CVN-65 was the official designation of this iteration. The nuclear symbol notes that the Enterprise was the world’s first nuclear aircraft carrier. The ship was nicknamed “Big E” because it was the largest naval vessel ever built (nearly four football fields long). The two half-globes on the coin signify the ship’s participation in Operation Sea Orbit, a circumnavigation of the entire planet.

Some organizations have noteworthy locations. Google, for example, has the Googleplex. If that sounds like you, then follow the Navy’s lead, and give your team a memento of the time they spent at your flagship locations.

Air Force challenge coins

Challenge coins are called RMOs (round metal objects) in the Air Force. RMOs play an important role in an airman’s career, starting from the very first moments of it.

Coin new employees

For the first eight and a half weeks of your career in the Air Force, you are known as “trainee.” That all changes when the wing commander or command chief master sergeant shakes your hand, skillfully transferring a coin to your palm. From that moment forward, you are known as an airman.

Air Force Airman holds his challenge coin
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Even for personnel with long, distinguished careers, the airman’s coin is one of the most most important awards they receive. "When I received my first coins for graduating both basic training and financial services apprentice school, it meant I was a part of something," Lt. Col. Michelle Libbey said in a post on the Air Force website.

The challenge coin design itself isn’t fussy or complicated. It simply includes the Air Force symbol, the year the Air Force was founded, and some Air Force logos.

Air Force challenge coin from basic training
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This particular Air Force challenge coin doesn’t even have a lot of monetary value since there are many easily available. But it carries a lot of value for the people who are joining such a prestigious organization.

Here’s the lesson: Challenge coins can help your newest members feel like they’re part of the team. And the coins will remind experienced teammates of the excitement they felt during their first moments with your group.

Commend exceptional performance

Air Force officers hand out specially designed commander coins to acknowledge a job well done. It serves as an on-the-spot thank-you for actions that don’t quite deserve an official commendation.

Some commanders coins are more valuable than others. Generally (no pun intended), the higher the rank of the officer that gives the coin, the more valuable the coin is. There’s even a drinking game involved, called a “coin check.” One person drops their coin on a table or bar. Everyone else follows suit. If you don’t have a coin, you buy drinks. If everyone has a coin, then the person with the lowest-rated coin buys drinks.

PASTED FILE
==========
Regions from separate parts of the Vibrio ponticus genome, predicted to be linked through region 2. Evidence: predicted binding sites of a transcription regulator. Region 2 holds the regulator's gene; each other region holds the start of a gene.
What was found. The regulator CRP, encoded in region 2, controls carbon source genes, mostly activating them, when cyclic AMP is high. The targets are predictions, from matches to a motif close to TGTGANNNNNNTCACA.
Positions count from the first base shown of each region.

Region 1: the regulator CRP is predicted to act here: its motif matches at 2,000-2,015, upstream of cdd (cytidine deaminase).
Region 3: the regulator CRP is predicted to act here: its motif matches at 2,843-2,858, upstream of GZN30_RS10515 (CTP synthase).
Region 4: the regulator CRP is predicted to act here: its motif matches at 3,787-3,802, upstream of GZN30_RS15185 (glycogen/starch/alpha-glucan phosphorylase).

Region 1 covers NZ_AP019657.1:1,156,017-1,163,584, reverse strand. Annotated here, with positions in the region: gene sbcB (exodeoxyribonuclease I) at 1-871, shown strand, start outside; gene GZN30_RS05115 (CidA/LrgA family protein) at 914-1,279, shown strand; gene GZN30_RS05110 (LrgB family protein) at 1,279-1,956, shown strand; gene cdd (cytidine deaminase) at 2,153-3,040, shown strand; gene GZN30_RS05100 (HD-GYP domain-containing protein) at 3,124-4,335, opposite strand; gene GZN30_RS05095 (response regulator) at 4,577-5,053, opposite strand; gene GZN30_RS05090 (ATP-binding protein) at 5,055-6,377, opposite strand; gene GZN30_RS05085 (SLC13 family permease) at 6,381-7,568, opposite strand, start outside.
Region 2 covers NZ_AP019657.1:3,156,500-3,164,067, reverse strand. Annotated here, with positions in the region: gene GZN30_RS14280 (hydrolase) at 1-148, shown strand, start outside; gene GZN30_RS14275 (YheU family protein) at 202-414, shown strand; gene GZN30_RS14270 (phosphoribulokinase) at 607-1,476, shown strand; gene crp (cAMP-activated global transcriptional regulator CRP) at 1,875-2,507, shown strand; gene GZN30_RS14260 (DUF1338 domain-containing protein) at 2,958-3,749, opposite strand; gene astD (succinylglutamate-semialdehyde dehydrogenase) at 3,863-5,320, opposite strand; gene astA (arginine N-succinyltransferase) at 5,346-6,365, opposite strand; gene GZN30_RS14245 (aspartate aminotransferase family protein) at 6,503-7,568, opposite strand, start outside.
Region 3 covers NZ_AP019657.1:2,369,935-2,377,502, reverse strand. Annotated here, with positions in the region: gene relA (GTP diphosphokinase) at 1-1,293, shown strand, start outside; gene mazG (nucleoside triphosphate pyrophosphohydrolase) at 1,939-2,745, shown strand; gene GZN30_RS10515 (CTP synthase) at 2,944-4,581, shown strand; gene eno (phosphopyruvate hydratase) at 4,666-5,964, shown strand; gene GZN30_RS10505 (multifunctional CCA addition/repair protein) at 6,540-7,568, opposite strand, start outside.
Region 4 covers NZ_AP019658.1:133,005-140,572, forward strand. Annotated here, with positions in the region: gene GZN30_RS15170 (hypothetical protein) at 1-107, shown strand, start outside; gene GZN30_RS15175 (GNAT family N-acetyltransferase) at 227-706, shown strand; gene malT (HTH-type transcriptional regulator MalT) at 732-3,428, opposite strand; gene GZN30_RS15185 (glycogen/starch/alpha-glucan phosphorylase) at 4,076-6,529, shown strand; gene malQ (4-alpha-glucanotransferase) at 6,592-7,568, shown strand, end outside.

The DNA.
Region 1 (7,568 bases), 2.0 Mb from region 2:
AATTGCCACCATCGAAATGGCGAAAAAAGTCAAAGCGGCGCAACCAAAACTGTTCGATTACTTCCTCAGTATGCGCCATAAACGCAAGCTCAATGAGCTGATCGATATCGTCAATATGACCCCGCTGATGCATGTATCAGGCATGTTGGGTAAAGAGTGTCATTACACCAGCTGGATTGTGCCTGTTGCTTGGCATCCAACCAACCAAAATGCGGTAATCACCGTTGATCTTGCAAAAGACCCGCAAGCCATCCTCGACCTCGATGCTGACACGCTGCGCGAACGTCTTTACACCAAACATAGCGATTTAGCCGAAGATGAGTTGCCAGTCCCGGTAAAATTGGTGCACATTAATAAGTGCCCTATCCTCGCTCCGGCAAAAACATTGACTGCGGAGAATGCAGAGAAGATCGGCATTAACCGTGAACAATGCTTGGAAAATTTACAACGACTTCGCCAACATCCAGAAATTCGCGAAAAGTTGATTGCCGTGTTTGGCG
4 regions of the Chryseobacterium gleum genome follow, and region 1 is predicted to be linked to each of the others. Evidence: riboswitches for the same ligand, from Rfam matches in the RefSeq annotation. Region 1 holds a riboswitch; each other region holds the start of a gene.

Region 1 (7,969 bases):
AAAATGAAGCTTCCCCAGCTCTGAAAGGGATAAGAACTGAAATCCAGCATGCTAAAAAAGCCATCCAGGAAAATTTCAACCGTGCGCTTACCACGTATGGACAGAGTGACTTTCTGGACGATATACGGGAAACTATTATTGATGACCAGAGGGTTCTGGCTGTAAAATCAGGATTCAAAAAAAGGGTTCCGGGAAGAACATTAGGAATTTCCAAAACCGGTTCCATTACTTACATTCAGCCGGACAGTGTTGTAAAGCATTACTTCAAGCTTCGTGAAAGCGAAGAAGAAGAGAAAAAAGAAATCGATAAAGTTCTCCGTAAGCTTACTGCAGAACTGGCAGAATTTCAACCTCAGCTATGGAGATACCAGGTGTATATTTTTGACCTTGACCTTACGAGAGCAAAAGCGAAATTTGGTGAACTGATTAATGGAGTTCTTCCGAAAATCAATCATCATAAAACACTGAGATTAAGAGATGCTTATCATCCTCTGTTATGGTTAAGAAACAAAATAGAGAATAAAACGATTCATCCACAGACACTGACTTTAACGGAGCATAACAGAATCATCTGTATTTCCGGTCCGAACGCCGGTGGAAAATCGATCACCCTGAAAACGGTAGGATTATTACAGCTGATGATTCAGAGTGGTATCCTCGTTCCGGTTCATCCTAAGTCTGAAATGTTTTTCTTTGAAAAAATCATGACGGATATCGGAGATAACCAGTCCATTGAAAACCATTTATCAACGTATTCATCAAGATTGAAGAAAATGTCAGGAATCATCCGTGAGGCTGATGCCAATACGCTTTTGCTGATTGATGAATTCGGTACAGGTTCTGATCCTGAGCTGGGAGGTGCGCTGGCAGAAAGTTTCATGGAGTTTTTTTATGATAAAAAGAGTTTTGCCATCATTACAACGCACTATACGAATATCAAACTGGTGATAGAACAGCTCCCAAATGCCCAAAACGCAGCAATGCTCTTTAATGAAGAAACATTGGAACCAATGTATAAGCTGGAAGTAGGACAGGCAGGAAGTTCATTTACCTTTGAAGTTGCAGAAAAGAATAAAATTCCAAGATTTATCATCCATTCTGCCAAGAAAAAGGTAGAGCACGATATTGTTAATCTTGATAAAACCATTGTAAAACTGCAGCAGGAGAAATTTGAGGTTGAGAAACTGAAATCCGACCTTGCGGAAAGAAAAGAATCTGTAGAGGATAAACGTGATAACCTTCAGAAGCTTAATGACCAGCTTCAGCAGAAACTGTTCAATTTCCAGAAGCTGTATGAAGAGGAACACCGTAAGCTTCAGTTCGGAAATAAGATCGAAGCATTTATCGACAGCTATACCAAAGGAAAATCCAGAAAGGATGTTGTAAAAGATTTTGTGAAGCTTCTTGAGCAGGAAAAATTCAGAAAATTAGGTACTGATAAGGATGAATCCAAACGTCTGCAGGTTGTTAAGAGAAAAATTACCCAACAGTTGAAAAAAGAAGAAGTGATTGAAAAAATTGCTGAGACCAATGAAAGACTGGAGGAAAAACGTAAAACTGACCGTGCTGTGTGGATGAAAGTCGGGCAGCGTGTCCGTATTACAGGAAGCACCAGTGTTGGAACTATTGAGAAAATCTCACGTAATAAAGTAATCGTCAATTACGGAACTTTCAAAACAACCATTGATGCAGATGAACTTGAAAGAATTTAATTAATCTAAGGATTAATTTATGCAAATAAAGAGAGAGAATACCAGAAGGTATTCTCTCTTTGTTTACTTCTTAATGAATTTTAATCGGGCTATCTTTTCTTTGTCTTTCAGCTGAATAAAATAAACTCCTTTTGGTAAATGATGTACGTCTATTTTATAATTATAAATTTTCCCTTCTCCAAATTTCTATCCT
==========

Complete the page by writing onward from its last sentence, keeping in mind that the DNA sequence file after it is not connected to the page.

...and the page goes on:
Here’s an example of a coin that will win almost every coin check in the Air Force.
Air Force challenge coin from Secretary of the Air Force
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It was handed out by former Air Force Chief of Staff John Jumper. Lay this coin down and you’re drinking for free unless someone has a Presidential or Medal of Honor recipient coin.

Recognition is important to employees. And just like in the Air Force, recognition can mean something more when it comes from the top. Challenge coins are an easy way for a CEO to show on-the-spot gratitude for a job well done to any employee at any level. It doesn’t require HR paperwork or an official process.

USMC challenge coins

Marines creatively use their challenge coins to get into, and remember, important events and to honor the best of the best among them.

Mark important occasions

The Marine Corps Ball is one of the longest-standing traditions in the U.S. armed forces. This USMC challenge coin cleverly pulls double duty as a collector’s item and a ticket to the celebration.

USMC challenge coin shaped like a ticket
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In 1921, General John A. Lejeune ordered that the Marine Corps mission, history, and tradition be read to all marines every year on November 10, the anniversary of the Marine Corps’ founding. Over time, that event evolved to include formal dances, mock battles, and other celebrations.

Now, the Commander’s Ball is held in Washington, D.C., while a version of the Marine Corps Ball is held at all bases and operating areas around the world. It’s one of the longest-standing celebrations in the U.S. military.

Celebrating company milestones and anniversaries is a great opportunity to think back on where you’ve come from and how much you’ve accomplished as a team. Celebrate like a marine with a challenge coin designed to mark those important milestones.

Honor the best of the best

The Medal of Honor is the highest decoration awarded to a member of the United States military. MoH recipients have their own coin design, which they hand out as a thank-you to military and civilians alike.

This Marine describes being coined by MoH recipient Marine Sgt. Dakota Meyer.

Screenshot of a Tweet showing a challenge coin
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It takes something amazing to earn a Medal of Honor. In Sgt. Meyer’s case, it meant purposefully placing himself in extreme danger to save dozens of marines and soldiers.

On September 8, 2009, during the Battle of Ganjgal, Afganistan, the forward unit of then-corporal Meyer’s battle group was caught in a U-shaped ambush by 50 Taliban fighters. Marines and allied Afghan soldiers were pinned down with no chance of escape.

Meyer took the exposed position on a vehicle-mounted machine gun while another marine drove into the fray. The duo took fire from enemy machine guns, mortars, and grenade launchers on the way to rescuing five soldiers.

Then they went back ... three more times. In all, Meyer saved 12 people directly and provided cover fire so another 24 could escape. He also recovered the bodies of four close friends who had fallen.

It’s stories like these that make MoH coins the most valuable in a game of coin check and the most valuable to collectors. This coin commemorating Audie Murphy, a MoH recipient from World War II, is currently for sale on eBay for $3,250.

Who are the heroes of your organization? Maybe it’s a longtime team member who has passed or is retiring. Or maybe it’s an enigmatic company founder. You can memorialize the heroes of your organization with a coin, just like the Marine Corps does, so effort and contributions are never forgotten.

Create a challenge coin for your own purpose

The military uses challenge coins to foster pride, fellowship, and loyalty to the mission and the team. You can take a page from the military’s manual and create a challenge coin that embodies those same characteristics in your organization.